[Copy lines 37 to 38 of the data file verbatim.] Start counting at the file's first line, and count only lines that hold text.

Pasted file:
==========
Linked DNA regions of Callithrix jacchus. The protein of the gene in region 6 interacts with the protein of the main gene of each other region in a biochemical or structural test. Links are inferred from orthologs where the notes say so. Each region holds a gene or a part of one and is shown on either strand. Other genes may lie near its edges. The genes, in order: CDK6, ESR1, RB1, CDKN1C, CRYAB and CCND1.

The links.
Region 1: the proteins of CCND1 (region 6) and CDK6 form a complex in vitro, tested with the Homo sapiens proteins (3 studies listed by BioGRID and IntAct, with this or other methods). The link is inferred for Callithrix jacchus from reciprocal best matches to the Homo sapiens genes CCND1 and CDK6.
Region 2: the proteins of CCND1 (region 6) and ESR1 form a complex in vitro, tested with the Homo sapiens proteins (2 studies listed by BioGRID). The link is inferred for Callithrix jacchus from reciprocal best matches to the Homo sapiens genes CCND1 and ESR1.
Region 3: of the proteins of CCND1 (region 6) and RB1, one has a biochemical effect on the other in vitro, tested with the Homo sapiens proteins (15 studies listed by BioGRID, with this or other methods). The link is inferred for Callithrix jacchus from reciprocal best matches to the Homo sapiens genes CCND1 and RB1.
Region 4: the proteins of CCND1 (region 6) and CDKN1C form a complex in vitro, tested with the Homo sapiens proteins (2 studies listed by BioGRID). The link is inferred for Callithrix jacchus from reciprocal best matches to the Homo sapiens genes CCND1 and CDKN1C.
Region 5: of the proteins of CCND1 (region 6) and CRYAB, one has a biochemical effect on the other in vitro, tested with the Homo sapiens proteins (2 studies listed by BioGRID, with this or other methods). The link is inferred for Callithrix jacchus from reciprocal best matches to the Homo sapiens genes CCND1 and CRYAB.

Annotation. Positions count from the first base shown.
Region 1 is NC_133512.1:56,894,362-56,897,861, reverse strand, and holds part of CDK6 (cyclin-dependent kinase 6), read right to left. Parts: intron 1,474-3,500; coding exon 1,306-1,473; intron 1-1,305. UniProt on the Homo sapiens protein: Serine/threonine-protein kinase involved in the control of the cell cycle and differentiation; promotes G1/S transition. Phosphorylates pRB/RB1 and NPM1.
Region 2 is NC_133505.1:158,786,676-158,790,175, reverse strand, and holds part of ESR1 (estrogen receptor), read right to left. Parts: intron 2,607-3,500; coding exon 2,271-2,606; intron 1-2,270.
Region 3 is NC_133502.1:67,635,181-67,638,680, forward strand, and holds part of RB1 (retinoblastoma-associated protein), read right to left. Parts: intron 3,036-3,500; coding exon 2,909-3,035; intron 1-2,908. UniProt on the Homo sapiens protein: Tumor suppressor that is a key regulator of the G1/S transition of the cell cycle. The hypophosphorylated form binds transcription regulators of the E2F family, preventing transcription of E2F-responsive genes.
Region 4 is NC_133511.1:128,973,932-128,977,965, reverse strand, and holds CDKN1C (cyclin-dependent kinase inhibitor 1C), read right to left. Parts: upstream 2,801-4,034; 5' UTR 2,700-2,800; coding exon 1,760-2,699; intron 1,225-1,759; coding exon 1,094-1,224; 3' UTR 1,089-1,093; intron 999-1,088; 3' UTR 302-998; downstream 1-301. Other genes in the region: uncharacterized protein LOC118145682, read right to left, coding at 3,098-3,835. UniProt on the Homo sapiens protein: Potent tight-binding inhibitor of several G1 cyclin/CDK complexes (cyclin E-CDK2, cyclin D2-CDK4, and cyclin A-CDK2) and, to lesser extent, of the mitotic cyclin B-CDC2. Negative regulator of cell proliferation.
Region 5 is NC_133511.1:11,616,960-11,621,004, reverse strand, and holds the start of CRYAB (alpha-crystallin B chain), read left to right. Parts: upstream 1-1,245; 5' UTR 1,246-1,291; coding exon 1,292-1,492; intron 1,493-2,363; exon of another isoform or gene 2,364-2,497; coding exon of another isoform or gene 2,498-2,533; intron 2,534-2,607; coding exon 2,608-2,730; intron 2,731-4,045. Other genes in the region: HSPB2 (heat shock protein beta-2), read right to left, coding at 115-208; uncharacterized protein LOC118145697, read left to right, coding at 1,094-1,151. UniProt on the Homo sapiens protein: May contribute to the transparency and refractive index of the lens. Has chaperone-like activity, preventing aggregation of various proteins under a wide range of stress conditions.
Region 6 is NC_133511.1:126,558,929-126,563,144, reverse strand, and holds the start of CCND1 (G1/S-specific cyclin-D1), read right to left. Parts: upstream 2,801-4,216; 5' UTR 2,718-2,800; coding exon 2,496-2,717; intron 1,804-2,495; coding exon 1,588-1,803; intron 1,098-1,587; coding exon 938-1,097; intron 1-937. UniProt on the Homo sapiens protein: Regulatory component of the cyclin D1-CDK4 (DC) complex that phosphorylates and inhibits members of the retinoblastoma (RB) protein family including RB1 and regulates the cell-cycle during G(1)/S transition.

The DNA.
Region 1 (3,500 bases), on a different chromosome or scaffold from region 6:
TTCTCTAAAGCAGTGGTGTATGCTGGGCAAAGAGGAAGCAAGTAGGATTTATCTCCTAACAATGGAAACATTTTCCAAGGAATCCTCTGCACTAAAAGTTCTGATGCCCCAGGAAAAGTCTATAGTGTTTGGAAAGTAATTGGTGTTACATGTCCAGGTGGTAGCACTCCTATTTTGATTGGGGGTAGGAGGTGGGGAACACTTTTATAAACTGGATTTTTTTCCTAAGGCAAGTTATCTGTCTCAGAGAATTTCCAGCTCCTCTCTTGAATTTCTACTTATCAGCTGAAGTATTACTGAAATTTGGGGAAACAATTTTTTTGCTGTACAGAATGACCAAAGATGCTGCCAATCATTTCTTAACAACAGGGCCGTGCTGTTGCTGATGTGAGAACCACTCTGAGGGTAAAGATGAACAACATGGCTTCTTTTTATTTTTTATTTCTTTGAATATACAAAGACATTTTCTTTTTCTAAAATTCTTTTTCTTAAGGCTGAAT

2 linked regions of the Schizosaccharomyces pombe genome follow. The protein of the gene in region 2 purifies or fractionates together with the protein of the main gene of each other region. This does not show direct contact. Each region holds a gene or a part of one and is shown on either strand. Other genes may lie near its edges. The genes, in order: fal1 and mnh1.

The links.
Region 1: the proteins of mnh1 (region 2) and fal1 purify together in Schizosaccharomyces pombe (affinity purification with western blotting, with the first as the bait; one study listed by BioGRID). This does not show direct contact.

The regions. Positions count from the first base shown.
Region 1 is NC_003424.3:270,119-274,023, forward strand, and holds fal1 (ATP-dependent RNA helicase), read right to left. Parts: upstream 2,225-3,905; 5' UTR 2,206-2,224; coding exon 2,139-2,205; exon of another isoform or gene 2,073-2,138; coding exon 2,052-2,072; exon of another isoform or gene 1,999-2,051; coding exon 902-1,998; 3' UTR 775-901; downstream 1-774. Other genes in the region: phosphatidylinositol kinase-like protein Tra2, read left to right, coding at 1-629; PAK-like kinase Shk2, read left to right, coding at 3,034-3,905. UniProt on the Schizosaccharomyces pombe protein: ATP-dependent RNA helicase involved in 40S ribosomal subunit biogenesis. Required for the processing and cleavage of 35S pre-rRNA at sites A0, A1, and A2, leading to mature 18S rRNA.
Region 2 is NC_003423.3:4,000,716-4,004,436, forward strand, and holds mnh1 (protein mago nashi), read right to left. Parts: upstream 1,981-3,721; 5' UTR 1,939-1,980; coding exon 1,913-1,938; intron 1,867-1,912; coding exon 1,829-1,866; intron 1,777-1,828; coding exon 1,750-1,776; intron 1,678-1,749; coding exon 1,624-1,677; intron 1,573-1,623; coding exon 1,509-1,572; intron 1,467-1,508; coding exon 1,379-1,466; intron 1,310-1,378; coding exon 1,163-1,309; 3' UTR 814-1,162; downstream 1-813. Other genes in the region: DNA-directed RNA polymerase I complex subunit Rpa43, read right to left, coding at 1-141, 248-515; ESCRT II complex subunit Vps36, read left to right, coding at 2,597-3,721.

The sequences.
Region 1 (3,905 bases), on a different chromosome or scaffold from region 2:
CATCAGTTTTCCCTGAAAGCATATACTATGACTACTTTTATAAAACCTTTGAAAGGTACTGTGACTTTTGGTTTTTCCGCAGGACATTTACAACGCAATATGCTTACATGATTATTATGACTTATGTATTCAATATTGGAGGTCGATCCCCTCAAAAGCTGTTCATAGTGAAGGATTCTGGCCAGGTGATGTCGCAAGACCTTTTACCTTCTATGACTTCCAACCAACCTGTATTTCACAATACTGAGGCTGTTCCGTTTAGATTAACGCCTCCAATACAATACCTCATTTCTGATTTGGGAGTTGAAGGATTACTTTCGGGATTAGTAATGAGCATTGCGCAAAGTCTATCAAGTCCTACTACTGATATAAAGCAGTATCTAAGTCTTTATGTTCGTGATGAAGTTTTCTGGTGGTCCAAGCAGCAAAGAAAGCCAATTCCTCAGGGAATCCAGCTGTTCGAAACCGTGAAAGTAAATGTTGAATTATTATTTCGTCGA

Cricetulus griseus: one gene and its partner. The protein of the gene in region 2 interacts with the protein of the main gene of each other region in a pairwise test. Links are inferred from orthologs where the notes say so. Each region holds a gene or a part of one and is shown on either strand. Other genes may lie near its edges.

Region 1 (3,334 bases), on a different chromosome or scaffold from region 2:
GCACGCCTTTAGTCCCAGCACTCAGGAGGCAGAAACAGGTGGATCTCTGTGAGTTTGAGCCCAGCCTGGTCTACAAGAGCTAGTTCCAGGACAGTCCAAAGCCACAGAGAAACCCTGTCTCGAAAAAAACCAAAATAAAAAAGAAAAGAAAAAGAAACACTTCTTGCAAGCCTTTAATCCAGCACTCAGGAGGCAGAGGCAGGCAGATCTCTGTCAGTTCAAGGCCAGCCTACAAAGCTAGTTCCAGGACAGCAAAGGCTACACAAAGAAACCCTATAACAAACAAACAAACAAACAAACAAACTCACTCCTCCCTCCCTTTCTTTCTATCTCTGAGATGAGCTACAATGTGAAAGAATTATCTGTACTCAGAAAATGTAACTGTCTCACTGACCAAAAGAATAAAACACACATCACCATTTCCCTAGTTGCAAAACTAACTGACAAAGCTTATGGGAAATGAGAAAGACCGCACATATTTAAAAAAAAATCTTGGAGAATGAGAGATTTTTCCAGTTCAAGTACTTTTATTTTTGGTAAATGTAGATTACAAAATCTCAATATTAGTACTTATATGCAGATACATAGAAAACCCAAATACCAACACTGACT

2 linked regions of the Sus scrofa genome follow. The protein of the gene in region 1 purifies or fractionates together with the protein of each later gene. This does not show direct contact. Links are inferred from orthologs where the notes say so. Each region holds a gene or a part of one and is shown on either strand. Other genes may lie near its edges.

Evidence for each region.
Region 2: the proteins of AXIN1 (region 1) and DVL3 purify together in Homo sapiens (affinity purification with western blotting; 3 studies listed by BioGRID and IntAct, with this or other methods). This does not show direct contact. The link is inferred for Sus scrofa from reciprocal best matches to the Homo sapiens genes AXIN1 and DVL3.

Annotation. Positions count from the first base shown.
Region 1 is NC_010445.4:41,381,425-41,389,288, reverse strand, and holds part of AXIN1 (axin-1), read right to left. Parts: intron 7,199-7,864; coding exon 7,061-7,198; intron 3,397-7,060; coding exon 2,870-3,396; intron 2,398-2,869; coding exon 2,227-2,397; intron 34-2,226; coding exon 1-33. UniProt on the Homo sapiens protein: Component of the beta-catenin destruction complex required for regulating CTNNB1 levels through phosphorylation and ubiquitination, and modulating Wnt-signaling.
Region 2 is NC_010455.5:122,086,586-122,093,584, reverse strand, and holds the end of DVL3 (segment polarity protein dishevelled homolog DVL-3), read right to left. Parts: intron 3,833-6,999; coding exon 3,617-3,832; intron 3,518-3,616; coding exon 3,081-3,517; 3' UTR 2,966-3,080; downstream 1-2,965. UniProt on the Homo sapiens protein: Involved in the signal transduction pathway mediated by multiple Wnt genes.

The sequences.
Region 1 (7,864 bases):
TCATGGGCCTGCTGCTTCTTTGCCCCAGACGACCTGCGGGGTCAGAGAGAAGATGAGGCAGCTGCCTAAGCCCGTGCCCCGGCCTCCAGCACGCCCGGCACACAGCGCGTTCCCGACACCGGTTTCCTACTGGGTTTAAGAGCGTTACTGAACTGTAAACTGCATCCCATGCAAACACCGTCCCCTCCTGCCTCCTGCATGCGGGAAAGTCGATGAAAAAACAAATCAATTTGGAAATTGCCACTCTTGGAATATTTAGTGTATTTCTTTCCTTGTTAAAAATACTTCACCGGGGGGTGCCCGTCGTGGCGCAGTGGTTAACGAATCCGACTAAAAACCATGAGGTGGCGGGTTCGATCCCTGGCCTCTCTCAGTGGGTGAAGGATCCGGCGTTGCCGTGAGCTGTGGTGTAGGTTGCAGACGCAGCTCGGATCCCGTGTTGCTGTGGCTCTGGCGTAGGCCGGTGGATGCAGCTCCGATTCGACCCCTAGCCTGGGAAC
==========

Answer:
Region 1 (7,864 bases):
TCATGGGCCTGCTGCTTCTTTGCCCCAGACGACCTGCGGGGTCAGAGAGAAGATGAGGCAGCTGCCTAAGCCCGTGCCCCGGCCTCCAGCACGCCCGGCACACAGCGCGTTCCCGACACCGGTTTCCTACTGGGTTTAAGAGCGTTACTGAACTGTAAACTGCATCCCATGCAAACACCGTCCCCTCCTGCCTCCTGCATGCGGGAAAGTCGATGAAAAAACAAATCAATTTGGAAATTGCCACTCTTGGAATATTTAGTGTATTTCTTTCCTTGTTAAAAATACTTCACCGGGGGGTGCCCGTCGTGGCGCAGTGGTTAACGAATCCGACTAAAAACCATGAGGTGGCGGGTTCGATCCCTGGCCTCTCTCAGTGGGTGAAGGATCCGGCGTTGCCGTGAGCTGTGGTGTAGGTTGCAGACGCAGCTCGGATCCCGTGTTGCTGTGGCTCTGGCGTAGGCCGGTGGATGCAGCTCCGATTCGACCCCTAGCCTGGGAAC